Those working in the 'legal highs' industry believe banning certain products will only lead to the creation of new ones.
Urgent legislation going before Parliament today will allow all 43 current synthetic cannabis products to be classed as "temporary controlled drugs" and withdrawn from sale.
Associate Health Minister Peter Dunne will have the power to place products in the category, which would ban them for 12 months.
During that time, a product would be assessed by a committee - appointed by Mr Dunne - which would judge whether it was safe to be sold.
Yesterday the Prime Minister John Key suggested that the government could go further.
He said the long term aim was to introduce legislation which required makers to prove the drug was safe before it could be sold.
He said other substances such as party pills would be considered as part of longer term changes, but the immediate concern was about the 43 drugs which will be targeted in today's legislation.
However those working in the industry say the move is dangerous, and will have the effect of sending users to the black market where there are no controls.
Hempstore manager Chris Fowlie told Newstalk ZB he believed the ban encourages the creation of new products, but only one at a time.
"When that one is banned they'll introduce the next one," he said.
"Rather than, for example, having several varieties of synthetic cannabis, you might just have one that's out there and sell as much of that as you can until it's banned and then put out the next one."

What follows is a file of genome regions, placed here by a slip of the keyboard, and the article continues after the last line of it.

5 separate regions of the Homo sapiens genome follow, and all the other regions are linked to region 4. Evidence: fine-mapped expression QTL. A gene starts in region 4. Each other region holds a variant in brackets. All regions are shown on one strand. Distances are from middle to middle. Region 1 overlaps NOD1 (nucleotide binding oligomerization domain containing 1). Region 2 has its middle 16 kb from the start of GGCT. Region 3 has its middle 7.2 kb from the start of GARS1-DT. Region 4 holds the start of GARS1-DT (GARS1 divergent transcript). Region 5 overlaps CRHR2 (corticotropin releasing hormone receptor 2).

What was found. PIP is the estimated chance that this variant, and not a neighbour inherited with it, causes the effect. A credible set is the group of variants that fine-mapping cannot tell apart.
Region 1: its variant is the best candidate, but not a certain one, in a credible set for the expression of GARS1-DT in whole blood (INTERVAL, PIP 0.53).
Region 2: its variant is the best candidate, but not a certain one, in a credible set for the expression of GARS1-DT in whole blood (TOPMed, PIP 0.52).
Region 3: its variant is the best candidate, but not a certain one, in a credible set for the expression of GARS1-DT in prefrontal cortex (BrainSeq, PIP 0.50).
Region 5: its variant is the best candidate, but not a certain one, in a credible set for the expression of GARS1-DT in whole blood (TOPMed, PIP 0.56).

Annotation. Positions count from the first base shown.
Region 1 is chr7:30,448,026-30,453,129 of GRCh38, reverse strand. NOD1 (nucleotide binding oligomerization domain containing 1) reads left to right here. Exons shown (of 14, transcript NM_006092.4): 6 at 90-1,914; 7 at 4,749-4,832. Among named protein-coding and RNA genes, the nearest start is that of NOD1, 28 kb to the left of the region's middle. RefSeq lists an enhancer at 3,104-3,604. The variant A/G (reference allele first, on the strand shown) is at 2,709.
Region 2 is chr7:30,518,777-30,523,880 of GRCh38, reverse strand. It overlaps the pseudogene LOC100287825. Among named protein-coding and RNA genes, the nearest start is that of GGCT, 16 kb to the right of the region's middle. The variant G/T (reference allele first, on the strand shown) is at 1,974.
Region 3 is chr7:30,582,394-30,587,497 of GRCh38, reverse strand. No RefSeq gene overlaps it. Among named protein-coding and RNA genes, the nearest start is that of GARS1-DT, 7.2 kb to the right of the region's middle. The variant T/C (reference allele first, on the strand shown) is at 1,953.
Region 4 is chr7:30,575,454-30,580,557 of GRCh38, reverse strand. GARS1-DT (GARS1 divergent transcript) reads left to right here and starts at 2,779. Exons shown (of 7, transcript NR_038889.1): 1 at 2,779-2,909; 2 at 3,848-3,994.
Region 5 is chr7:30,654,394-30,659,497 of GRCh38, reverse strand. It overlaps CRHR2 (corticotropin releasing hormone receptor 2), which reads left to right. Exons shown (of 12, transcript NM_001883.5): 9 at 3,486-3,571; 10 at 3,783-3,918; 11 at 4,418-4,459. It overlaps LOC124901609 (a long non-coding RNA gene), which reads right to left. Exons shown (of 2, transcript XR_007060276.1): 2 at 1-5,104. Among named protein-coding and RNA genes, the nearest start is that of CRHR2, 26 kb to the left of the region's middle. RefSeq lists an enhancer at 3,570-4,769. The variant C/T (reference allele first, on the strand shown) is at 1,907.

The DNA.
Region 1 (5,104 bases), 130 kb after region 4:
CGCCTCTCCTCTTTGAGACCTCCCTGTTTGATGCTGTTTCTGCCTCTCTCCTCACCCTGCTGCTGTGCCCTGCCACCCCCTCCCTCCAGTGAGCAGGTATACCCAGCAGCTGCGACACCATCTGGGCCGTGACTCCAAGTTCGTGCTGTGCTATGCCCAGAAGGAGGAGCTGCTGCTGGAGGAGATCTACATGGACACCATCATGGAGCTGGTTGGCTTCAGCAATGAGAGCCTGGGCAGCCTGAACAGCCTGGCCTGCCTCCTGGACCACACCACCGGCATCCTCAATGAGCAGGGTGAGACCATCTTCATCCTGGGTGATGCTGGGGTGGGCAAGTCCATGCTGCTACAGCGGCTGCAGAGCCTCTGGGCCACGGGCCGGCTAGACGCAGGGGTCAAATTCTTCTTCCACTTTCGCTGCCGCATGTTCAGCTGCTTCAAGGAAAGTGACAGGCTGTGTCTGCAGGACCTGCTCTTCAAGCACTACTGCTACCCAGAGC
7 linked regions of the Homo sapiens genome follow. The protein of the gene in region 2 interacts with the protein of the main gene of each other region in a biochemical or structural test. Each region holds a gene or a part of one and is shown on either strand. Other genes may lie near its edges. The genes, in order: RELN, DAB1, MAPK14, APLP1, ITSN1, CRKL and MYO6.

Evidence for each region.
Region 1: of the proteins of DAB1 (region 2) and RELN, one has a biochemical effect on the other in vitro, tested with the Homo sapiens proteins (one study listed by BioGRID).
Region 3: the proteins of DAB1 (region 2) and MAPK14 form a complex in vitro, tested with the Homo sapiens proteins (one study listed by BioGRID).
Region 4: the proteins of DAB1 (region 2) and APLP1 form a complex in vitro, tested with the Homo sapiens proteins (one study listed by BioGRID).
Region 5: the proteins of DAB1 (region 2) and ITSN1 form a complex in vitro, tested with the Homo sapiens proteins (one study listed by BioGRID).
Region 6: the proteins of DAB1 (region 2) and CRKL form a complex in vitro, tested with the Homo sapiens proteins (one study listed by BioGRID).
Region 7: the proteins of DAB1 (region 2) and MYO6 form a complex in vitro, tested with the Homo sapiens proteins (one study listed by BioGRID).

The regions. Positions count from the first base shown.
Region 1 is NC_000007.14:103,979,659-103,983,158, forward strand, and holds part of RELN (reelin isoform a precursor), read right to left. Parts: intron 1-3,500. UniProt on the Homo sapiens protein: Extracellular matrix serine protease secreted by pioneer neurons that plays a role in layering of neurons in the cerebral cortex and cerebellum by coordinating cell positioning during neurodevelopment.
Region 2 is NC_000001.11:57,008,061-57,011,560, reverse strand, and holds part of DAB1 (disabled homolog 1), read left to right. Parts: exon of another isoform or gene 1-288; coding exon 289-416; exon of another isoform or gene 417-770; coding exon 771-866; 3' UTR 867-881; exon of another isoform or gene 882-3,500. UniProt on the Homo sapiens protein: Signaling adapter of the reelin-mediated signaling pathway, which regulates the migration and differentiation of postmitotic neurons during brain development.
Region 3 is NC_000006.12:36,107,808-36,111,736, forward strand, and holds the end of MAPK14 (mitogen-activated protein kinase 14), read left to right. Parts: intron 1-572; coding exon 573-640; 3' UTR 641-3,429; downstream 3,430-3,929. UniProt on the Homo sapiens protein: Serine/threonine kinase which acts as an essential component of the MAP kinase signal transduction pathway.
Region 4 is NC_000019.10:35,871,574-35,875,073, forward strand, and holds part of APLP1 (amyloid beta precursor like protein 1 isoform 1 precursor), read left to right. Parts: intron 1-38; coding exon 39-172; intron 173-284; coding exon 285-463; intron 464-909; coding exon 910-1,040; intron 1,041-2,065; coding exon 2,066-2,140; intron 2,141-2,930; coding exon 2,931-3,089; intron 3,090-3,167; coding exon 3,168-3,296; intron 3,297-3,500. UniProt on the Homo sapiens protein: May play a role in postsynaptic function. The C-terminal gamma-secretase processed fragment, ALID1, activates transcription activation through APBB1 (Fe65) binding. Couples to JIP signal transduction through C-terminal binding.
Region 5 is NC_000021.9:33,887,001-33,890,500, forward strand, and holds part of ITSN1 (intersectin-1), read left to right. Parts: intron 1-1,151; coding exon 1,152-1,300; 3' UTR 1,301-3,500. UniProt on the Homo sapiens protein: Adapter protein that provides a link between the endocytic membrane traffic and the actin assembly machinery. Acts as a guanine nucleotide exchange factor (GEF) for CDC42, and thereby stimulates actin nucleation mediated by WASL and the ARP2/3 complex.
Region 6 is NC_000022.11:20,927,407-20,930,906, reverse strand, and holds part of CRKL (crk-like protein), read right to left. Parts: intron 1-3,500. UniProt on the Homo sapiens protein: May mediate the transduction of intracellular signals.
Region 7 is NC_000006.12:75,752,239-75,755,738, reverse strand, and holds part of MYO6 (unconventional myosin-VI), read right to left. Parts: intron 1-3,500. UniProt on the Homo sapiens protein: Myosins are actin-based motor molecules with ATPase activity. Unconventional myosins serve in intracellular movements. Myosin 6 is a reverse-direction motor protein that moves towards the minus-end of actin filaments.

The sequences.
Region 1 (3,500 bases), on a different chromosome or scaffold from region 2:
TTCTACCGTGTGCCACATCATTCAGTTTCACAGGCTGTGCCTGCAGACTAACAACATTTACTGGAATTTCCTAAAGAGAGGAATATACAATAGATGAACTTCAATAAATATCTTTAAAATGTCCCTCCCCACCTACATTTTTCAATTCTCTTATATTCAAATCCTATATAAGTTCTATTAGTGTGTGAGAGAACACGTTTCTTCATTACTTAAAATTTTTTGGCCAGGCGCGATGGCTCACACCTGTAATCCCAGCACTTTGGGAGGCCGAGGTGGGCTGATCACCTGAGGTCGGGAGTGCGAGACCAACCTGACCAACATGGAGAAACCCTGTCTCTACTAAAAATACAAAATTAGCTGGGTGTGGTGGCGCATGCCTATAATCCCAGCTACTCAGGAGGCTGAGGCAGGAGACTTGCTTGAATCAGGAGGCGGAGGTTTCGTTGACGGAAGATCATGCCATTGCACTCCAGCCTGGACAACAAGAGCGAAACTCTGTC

Mr Fowlie says the industry's frustrated as they've already spent lots of money on labelling and marketing, believing they were heading towards R18 regulation, rather than prohibition.
Meanwhile an Auckland business advocate is praising local business for its part in having synthetic cannabis banned.
The ban comes a week after the Auckland Chamber of Commerce wrote an open letter to all MPs.
Chief executive Michael Barnett told Newstalk ZB in just 48 hours, he gathered a thousand responses - not one in favour of the products.
"Employers in the Auckland region should be pleased that in some way they've contributed to getting these products off the shelf," he told Newstalk ZB.
"They can't come off quick enough, we need to stop using our children, the public as guinea pigs."
The Herald understands people will not face charges if found with a small amount of a banned synthetic cannabis - which the industry says will lead to stock-piling.
Massey University senior researcher Chris Wilkins said the banning of BZP-based party pills showed what the effect of banning synthetic cannabis would be.
Forty-nine per cent of men aged 20 to 24 had used BZP-based pills in 2006 but since their ban, use of legal substitutes had been minimal.
- with Newstalk ZB and NZ Herald staff